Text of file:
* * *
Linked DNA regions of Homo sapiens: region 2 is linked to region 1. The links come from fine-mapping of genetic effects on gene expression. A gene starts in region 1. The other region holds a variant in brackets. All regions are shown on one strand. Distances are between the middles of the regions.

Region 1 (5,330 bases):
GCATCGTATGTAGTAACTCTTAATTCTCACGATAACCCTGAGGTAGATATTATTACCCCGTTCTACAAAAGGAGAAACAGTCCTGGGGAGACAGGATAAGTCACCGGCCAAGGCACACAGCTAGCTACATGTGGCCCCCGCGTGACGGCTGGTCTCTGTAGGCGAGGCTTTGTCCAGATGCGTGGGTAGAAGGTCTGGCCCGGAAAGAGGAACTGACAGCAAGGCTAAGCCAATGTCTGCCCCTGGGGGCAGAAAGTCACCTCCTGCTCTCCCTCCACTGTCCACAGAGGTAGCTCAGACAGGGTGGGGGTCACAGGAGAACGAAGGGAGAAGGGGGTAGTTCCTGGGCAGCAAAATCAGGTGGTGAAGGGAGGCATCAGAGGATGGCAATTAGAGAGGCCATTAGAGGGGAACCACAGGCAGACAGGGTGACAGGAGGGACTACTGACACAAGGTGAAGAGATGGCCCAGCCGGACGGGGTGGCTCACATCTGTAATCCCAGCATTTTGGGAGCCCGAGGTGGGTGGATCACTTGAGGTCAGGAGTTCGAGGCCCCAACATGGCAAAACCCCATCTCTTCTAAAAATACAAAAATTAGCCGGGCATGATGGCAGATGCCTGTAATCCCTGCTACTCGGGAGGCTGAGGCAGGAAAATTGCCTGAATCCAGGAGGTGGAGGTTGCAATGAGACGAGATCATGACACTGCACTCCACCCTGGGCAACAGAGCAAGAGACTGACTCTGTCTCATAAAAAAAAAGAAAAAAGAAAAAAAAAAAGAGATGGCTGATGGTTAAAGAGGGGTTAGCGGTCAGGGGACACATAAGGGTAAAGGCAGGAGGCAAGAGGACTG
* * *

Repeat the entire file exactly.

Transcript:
Linked DNA regions of Homo sapiens: region 2 is linked to region 1. The links come from fine-mapping of genetic effects on gene expression. A gene starts in region 1. The other region holds a variant in brackets. All regions are shown on one strand. Distances are between the middles of the regions.

Region 1 (5,330 bases):
GCATCGTATGTAGTAACTCTTAATTCTCACGATAACCCTGAGGTAGATATTATTACCCCGTTCTACAAAAGGAGAAACAGTCCTGGGGAGACAGGATAAGTCACCGGCCAAGGCACACAGCTAGCTACATGTGGCCCCCGCGTGACGGCTGGTCTCTGTAGGCGAGGCTTTGTCCAGATGCGTGGGTAGAAGGTCTGGCCCGGAAAGAGGAACTGACAGCAAGGCTAAGCCAATGTCTGCCCCTGGGGGCAGAAAGTCACCTCCTGCTCTCCCTCCACTGTCCACAGAGGTAGCTCAGACAGGGTGGGGGTCACAGGAGAACGAAGGGAGAAGGGGGTAGTTCCTGGGCAGCAAAATCAGGTGGTGAAGGGAGGCATCAGAGGATGGCAATTAGAGAGGCCATTAGAGGGGAACCACAGGCAGACAGGGTGACAGGAGGGACTACTGACACAAGGTGAAGAGATGGCCCAGCCGGACGGGGTGGCTCACATCTGTAATCCCAGCATTTTGGGAGCCCGAGGTGGGTGGATCACTTGAGGTCAGGAGTTCGAGGCCCCAACATGGCAAAACCCCATCTCTTCTAAAAATACAAAAATTAGCCGGGCATGATGGCAGATGCCTGTAATCCCTGCTACTCGGGAGGCTGAGGCAGGAAAATTGCCTGAATCCAGGAGGTGGAGGTTGCAATGAGACGAGATCATGACACTGCACTCCACCCTGGGCAACAGAGCAAGAGACTGACTCTGTCTCATAAAAAAAAAGAAAAAAGAAAAAAAAAAAGAGATGGCTGATGGTTAAAGAGGGGTTAGCGGTCAGGGGACACATAAGGGTAAAGGCAGGAGGCAAGAGGACTG